To confirm the interaction between NS3 and NAP1L1, lysates from Huh7.5.1 cells were incubated with GSTNS3(1–180), or GST-NS3(181–631). Bound proteins were detected by immunoblotting using anti-NAP1L1 antibody (Abcam, Cambridge, MA, USA, Catalogue no. ab33076). The result showed that NS3(1–180) but not NS3(181–631) was able to pull down NAP1L1 (Fig. 1A). To further validate the interaction between NS3 and NAP1L1, 293T cells were transiently transfected with constructs expressing FLAG-tagged HCV proteins from JFH1 or the empty expression vector. Immuno-precipitation experiments using whole cell lysates were performed as previously described (Li et al. 2014; Yin et al. 2016). As shown in Fig. 1B, the FLAG antibody (Sigma-Aldrich, Piscataway, NJ, USA, Catalogue no. A2220) was able to precipitate NAP1L1 from extracts of cells transfected with the vector for FLAG-tagged NS3 and not from extracts of cells transfected with the empty expression vector or with a vector expressing other HCV proteins including NS4A and NS5A. Recent studies described the interaction of HCV NS5A and NAP1L1 (Cevik et al. 2017; Goonawardane et al. 2017). However, NS5A from genotype 2a didn't associated with NAP1L1 in our study. We hypothesized that NAP1L1 might associate with NS5A in a genotypedependent manner. 293T cells were transfected with V5-NS5A-1a, V5-NS5A-1b, V5-NS5A-2a, V5-NS5A-3a, V5-NS5A-3b, or empty vector for 24 h. Cell lysates were incubated with anti-V5 antibody-coated beads (Invitrogen, Carlsbad, CA, USA, Catalogue no. 14-6796-82). Interestingly, we found NS5A from genotype 1a, 1b, 3a and 3b interacted with NAP1L1 (Fig. 1C). Thus, the interaction between NS5A and NAP1L1 is genotype dependent.
To investigate the interaction between NS3 and NAP1L1 during HCV infection, we infected Huh7.5.1 cells with Jc1GLAG2 (p7-nsGluc2A), a genotype 2a strain of infectious HCV (from Dr. Charles Rice). Lysates from infected Huh7.5.1 cells were immunoprecipated with NS3 antibody (Abcam, Cambridge, MA, USA, Catalogue no. ab65407) or control IgG (MBL, Nagoya, Japan, Catalogue no. M075-3). As shown in Fig. 1D, NS3 antibody was able to precipitate endogenous NAP1L1, confirming the interaction between NS3 and NAP1L1.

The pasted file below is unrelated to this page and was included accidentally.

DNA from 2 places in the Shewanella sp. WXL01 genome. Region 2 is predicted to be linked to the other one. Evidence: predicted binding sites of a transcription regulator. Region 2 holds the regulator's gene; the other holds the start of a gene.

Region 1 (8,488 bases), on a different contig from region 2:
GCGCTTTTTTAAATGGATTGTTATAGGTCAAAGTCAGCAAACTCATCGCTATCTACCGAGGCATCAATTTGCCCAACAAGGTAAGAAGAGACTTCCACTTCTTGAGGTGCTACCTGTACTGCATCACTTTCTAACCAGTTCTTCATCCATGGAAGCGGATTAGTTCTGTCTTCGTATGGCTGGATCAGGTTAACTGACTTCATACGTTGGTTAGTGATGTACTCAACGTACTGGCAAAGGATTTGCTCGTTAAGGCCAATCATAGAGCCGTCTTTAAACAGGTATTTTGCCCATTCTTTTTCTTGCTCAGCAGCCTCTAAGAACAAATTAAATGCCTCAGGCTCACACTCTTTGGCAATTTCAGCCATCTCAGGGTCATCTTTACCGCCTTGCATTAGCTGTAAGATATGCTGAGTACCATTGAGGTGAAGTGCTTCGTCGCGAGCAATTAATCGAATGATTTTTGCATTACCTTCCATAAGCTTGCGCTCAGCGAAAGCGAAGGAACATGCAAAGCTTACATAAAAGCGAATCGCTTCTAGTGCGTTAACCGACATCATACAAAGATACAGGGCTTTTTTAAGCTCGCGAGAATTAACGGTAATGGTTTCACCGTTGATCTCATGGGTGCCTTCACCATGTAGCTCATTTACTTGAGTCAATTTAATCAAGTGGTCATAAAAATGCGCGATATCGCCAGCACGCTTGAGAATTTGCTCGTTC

The specific interaction of HCV NS3 with NAP1L1 prompted us to examine whether these proteins colocalized within infected cells by immunofluorescence microscopy. Huh7.5.1 cells infected with JFH1 (from Dr. Takaji Wakita) were subjected to immunofluorescence staining using rabbit anti-NAP1L1 and mouse anti-NS3 antibody. Immunofluorescence microscopy experiments were performed as previously described (Zhang et al. 2016). As shown in Fig. 1E, in JFH1-infected Huh7.5.1 cells, NAP1L1 partially colocalized with HCV NS3 protein.
To investigate the role of NAP1L1 in HCV life cycle, we applied siRNA strategy to silence NAP1L1. To detect the mRNA transcription of NAP1L1, quantitative PCR (qPCR) was performed as previously described (Li et al. 2014). Sequences of primers used in qPCR were as follows: The forward and reverse primers for GAPDH were 50-ACCTTCCCCATGGTGTCTGA-30 and 50-GCTCCTC CTGTTCGACAGTCA-30; the forward and reverse primers for NAP1L1 were 50-AAAGCACGTCAGCTAACTGT-30 and 50-TTGAGAGCATTCACTCGTCTTTT-30. The OR6 replicon cell line, obtained from Drs. Nobuyuki Kato and Masanori Ikeda, is a successful model of HCV replication, which contains a full-length genotype 1b HCV RNA with the Renilla luciferase as a reporter. The Renilla luciferase activity reflected the amount of HCV RNA synthesized, and the cell viability was evaluated by assessing cellular ATP levels. To determine the effect of NAP1L1 for HCV replication, OR6 cells were seeded in 96-well plates for 24 h and then treated with siRNA against NAP1L1 (NAP1L1 siRNA #1: AAGGAACACGAUGAACCUAUU) for another 72 h. Knockdown efficiency of NAP1L1 was validated by quantitative PCR and Western blot with antiNAP1L1 antibody and anti-actin antibody (Sigma-Aldrich, Piscataway, NJ, USA, Catalogue no. A2228). In OR6 replicon cells, silencing NAP1L1 had no effect on HCV replication, indicating that NAP1L1 is not required for HCV replication (Fig. 1F).